As it turned out, Educational Transporters affiliated with the Cape Fear Raptor Center happened to be in the Lake Drummond area just north of Elizabeth City, so Browning carefully transported the eagle in a safe commercial tote so that it could be treated by the team waiting in Wilmington.
Browning kept tabs on the eagle’s progress, and as the days passed, the bird was recovering nicely. “When I spoke with Joni a week later, the bird was in good shape,” he says. “They had just flight-tested her – she was probably a female – and they found that she was almost ready to go.”
The eagle was released from the Cape Fear Raptor Center, Inc. seven days after being admitted, and Browning estimates that within a couple of days, the bird was likely back at its Currituck County home.
“This time of year, eagles are pairing up in mating behavior, as they’ll go to nest in January,” says Browning. “One question I have that will never be answered is: Was this a bird defending their territory against an [encroaching] bird? Or was this another bird trying to move into the territory? We will never know the answer.”
Regardless of lingering questions, the bald eagle’s journey from Currituck, to Hatteras Island, to Wilmington and back is one of many wild tales that Browning will cover in a year. Though he used to treat roughly 400 animals annually, since he narrowed his focus to raptors and reptiles, that number has decreased to roughly 60-70 animals every year.
Even so, November likely marks the beginning of a busy winter season, as the winter months are when the raptor intakes start to increase due to the cold temperatures. “It varies from year to year,” says Browning. “Right after the eagle, I got a Peregrine Falcon, which is typical for this time of year.”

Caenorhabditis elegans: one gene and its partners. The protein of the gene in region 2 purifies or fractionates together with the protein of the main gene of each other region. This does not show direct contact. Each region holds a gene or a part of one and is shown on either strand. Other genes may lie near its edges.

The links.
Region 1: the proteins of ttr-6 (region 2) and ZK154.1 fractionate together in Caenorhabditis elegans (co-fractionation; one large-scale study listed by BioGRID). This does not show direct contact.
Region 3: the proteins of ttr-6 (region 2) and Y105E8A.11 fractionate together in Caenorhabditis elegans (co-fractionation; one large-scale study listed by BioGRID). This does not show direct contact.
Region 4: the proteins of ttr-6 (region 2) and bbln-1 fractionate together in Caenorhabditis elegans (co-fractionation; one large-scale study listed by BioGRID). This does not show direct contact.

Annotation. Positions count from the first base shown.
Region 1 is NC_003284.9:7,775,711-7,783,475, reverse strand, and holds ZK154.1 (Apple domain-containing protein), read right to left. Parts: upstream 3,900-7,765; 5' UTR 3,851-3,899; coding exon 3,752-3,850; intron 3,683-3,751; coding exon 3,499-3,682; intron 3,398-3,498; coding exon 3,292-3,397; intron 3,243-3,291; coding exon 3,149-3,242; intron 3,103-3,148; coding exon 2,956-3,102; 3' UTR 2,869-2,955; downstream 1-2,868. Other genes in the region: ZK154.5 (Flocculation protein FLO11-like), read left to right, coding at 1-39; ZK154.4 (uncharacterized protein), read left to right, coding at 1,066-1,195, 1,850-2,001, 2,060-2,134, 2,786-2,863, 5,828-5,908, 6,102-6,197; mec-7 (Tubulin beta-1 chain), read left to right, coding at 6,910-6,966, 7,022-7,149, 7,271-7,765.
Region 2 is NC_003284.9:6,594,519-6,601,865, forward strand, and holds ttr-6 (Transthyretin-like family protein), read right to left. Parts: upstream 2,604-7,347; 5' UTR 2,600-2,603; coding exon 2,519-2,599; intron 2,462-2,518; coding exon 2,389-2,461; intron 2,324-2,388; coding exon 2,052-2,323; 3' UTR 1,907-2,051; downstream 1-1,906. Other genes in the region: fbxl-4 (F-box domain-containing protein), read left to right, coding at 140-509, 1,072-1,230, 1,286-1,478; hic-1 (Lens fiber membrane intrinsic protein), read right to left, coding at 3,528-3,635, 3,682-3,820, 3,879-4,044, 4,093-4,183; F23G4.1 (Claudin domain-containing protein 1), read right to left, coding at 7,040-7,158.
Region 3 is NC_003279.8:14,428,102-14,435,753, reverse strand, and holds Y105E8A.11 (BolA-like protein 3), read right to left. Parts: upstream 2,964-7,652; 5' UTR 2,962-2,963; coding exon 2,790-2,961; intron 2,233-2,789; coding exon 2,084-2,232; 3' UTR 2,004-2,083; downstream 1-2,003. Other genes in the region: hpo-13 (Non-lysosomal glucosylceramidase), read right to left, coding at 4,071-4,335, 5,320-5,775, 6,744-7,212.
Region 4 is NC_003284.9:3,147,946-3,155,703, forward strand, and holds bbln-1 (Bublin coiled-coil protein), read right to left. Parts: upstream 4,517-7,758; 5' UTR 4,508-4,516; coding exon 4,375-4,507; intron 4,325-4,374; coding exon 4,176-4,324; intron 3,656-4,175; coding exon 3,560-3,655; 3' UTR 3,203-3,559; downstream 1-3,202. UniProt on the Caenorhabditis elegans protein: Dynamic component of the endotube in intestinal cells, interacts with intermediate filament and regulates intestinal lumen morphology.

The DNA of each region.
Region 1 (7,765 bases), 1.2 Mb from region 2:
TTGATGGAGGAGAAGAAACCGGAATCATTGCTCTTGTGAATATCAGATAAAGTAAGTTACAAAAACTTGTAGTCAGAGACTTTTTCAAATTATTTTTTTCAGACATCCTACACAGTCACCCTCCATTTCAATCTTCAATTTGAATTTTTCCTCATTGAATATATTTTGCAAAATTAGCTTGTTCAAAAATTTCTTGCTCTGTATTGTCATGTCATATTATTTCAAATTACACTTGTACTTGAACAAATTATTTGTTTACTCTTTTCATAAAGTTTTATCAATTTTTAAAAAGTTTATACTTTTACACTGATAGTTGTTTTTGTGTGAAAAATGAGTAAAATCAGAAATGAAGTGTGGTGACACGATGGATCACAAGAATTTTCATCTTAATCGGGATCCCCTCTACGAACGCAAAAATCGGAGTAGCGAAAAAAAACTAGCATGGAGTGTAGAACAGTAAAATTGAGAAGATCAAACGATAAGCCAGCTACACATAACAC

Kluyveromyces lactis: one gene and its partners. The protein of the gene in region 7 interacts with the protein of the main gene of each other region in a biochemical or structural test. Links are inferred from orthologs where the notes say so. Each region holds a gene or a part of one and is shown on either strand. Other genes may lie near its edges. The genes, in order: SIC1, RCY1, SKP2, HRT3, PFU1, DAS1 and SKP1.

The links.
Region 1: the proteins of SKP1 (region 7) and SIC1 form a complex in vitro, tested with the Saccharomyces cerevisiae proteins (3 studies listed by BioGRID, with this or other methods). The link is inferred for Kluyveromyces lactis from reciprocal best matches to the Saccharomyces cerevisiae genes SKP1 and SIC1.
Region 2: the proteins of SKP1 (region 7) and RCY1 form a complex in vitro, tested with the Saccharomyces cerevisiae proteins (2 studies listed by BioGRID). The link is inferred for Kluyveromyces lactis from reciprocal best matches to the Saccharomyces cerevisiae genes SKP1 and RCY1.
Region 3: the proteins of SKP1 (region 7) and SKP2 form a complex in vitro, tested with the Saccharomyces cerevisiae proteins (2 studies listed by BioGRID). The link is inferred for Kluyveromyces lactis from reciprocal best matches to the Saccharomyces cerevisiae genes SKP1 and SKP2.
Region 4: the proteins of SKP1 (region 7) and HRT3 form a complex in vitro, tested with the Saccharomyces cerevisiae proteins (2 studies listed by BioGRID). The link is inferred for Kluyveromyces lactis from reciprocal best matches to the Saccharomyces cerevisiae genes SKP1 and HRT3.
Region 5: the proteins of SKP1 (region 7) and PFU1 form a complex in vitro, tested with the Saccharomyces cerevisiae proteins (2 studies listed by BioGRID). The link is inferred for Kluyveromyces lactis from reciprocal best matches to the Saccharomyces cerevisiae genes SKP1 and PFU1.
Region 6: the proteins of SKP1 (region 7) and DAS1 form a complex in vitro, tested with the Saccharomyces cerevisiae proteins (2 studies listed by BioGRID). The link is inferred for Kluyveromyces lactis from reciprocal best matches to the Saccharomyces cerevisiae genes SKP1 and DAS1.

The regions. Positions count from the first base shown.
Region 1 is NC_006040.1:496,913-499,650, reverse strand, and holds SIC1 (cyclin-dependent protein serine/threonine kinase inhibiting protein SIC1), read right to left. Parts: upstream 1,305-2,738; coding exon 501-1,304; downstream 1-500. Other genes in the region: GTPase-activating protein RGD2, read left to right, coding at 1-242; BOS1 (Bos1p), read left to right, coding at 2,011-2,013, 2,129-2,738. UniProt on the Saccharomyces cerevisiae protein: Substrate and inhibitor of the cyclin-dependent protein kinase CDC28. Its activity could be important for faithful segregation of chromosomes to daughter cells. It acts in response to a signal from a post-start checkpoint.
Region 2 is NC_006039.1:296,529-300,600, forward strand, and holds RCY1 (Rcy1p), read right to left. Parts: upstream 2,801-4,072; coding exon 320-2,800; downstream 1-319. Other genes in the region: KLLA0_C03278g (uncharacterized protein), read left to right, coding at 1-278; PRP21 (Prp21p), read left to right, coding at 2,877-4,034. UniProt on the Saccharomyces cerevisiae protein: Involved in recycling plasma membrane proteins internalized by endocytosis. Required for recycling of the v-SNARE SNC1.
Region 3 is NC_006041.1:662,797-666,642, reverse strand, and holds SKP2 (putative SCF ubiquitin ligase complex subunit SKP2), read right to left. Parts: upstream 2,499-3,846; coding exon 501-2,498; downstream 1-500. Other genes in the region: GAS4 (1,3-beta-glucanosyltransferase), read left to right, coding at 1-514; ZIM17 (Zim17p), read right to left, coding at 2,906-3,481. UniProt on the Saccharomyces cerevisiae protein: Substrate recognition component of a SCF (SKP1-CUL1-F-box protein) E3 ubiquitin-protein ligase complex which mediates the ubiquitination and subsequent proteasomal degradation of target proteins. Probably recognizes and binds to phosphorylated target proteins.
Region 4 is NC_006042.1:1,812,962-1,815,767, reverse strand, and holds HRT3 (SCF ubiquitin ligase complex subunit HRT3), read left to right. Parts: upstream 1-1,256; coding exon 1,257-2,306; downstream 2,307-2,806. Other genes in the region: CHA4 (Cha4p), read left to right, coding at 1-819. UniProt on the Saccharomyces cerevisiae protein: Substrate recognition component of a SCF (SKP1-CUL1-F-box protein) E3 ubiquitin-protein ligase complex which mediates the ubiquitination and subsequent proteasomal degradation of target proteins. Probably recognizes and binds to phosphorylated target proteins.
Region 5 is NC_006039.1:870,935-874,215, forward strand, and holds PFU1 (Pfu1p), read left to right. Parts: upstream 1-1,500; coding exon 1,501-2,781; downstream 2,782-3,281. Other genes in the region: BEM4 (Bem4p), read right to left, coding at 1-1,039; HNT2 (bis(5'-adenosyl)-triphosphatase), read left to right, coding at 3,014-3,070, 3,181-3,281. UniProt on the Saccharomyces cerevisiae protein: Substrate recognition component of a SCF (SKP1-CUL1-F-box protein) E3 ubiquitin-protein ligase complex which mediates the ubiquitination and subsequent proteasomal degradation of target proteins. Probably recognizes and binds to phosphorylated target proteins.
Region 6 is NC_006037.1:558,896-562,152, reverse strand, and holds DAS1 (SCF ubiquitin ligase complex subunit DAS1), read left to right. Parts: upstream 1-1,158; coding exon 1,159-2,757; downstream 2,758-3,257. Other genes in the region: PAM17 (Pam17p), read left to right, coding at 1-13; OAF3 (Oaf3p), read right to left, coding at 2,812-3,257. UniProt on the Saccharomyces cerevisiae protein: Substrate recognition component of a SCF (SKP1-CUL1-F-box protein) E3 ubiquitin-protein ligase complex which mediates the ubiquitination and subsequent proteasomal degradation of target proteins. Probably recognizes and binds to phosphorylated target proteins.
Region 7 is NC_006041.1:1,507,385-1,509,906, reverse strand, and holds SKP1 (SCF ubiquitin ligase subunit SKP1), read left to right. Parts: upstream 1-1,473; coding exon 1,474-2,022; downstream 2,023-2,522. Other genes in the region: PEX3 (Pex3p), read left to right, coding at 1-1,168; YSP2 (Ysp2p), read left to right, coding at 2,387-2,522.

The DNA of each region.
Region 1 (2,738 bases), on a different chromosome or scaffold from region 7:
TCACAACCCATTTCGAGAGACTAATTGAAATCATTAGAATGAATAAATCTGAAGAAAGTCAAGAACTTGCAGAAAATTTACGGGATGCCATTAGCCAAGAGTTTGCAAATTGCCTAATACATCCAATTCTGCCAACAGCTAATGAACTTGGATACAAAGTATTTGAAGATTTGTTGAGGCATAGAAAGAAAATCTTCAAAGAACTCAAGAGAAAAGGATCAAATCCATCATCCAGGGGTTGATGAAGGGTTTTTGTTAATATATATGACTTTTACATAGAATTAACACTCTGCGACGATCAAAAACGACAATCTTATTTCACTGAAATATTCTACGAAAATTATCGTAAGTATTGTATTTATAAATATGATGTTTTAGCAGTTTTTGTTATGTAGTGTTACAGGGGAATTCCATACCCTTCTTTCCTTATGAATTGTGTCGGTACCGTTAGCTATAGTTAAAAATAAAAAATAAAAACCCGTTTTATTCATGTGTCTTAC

“Raptors in general, and especially first-year or hatch-year birds, are out on their own, and not many make it through their first winter. 70 to 80 percent die due to making mistakes from not knowing how to survive yet, and also, they aren’t built up with a lot of muscle, and don’t have good fat storage. If the temperature goes down, they burn more calories, and subsequently, they do some stupid things as far as trying to catch animals that are too large or too dangerous – such as running into cars, or hunting around roads and getting hit.”
As one would expect, Browning’s ability to rehabilitate the injured animals that come his way is dependent on the extent of the injuries. However, the bald eagle’s story can certainly be labeled a success. “Every winter with raptors is fairly busy, simply because that is when they get into trouble,” he says. “But the eagle was likely back home after a one-week turnaround [at the Cape Fear Raptor Center], and that’s good news.”
About Hatteras Island Wildlife Rehabilitation
Hatteras Island Wildlife Rehabilitation, Inc. is a 501(c)3 all-volunteer organization dedicated to the treatment and care of the island’s ill and injured wildlife. Its goal is to restore animals to good health, then release them back into the wild. For more information on Hatteras Island Wildlife Rehabilitation and / or to injure about making a donation, visit their Facebook page at https://www.facebook.com/pg/Hatteras-Island-Wildlife-Rehabilitation-316636688958/